Getting back to Megan McArdle, you can see the error in her example: “Permanent tax advisor.” Tenure doesn’t mean that you personally would have a permanent tax advisor. just as academic tenure doesn’t mean that you have a permanent teacher. It means that a tax advisor would be a permanent member of an accounting firm. And guess what, Megan, we have those – they’re called partners!

Written by fabiorojas

July 28, 2010 at 12:26 am

Posted in academia, economics, fabio

a missing urban dimension in soc of orgs? part 1

In their 2009 City & Community article “The Missing Organizational Dimension in Urban Sociology,” Michael McQuarrie and Nicole Marwell argue that urban sociologists should pay attention to the insights of org sociology and stop treating formal organizations as “derivative rather than productive of urban social life.” While focused on “the role of organizations in urban structuration,” the authors suggest that org sociology also has something to learn from urban scholarship on the study of place and the relationship of orgs to their geographic environments.

I’m going to take Mike and Nicole one step further and propose that we think more deeply about the relationship of organizations to their immediate physical environments. When sociologists talk about architecture with respect to organizations, they are usually speaking metaphorically, but organizations also have a built landscape in which all those structuring routines and practices take place. Buildings are the containers in which most organizational life happens, but they are also much more than that, and urban sociology has a lot of tools that can help us think through the multivalent role of architecture and the built environment in organizational life (symbolic, historic, aesthetic, economic, social, political…).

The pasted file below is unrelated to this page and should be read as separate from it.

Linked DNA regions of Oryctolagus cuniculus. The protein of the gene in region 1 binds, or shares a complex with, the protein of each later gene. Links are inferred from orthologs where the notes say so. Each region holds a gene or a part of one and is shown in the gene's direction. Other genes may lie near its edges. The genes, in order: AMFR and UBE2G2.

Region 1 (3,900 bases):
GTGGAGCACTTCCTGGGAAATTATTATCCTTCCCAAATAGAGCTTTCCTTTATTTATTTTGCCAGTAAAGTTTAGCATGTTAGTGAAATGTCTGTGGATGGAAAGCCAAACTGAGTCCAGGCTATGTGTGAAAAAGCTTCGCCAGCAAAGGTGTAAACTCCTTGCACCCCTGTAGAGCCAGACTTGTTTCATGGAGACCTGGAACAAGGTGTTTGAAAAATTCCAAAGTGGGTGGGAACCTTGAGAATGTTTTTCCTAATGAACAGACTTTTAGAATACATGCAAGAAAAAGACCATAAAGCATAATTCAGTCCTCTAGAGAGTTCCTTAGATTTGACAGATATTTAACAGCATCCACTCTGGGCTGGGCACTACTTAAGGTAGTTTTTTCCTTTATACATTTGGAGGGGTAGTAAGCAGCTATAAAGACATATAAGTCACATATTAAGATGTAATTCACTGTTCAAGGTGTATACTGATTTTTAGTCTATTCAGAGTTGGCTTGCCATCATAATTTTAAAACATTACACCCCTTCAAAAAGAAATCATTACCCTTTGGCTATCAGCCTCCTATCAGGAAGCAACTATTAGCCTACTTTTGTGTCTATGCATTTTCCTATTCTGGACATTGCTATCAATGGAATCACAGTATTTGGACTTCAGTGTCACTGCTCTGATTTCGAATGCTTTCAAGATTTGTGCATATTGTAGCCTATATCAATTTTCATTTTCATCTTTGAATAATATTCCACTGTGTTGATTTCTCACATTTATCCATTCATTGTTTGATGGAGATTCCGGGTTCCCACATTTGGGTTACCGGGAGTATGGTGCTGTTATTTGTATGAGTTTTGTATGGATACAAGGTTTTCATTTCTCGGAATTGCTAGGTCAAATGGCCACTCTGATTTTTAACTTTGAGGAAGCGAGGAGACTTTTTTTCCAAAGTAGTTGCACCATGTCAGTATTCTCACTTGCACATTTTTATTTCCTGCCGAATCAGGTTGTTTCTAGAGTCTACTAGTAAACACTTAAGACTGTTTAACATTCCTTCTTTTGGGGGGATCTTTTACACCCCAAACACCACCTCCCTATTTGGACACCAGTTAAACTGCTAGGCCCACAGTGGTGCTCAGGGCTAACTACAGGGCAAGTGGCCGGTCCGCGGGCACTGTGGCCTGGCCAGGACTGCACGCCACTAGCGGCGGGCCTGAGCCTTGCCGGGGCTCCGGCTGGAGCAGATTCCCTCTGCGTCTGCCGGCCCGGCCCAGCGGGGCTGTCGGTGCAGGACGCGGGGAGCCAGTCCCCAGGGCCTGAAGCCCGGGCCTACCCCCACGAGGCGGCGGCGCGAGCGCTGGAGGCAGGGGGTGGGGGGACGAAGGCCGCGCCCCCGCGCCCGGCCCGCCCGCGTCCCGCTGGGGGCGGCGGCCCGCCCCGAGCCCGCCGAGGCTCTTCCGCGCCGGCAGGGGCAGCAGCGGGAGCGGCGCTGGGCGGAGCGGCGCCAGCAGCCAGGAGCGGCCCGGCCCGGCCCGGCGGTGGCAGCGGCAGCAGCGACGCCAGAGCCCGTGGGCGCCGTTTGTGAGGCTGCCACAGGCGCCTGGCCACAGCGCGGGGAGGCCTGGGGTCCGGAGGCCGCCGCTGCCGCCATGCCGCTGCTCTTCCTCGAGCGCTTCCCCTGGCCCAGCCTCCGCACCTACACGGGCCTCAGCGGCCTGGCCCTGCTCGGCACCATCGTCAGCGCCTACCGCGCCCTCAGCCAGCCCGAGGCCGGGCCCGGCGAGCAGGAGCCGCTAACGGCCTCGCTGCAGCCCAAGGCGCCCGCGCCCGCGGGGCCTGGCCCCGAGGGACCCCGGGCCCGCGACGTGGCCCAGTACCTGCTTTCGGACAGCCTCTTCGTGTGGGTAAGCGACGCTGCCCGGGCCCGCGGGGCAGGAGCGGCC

Of course, org scholars have not ignored place or architecture, with Christopher Marquis looking at local community influences, Judith Blau looking at architecture firms, and Beth Duckles and others studying green buildings and the LEED certification system. Additionally, there is plenty of attention to companies’ strategic management of real estate portfolios, and all kinds of institutional actors in the housing industry are suddenly under the microscope. But I think the more prosaic questions (of where organizations conduct their actual work, how they get there, how they deal with property maintenance and organizational growth, and how the shape and history of particular buildings influences what goes on within) are really interesting, in part because we are all intimately familiar with the tensions between the simultaneous meaningfulness and seeming intractability of our workaday surroundings. Or maybe I’m the only one whose office is in a basement? If not, please empathize below. More to come, but first: any favorite org pieces that come to mind on this subject– or thoughts on the larger intersection of urban/org sociology? Feel free to brag about your own urban/org work (Sean)!

Written by carolinewlee

July 20, 2010 at 2:18 pm

Posted in uncategorized

how economic sociology is different from behavioral finance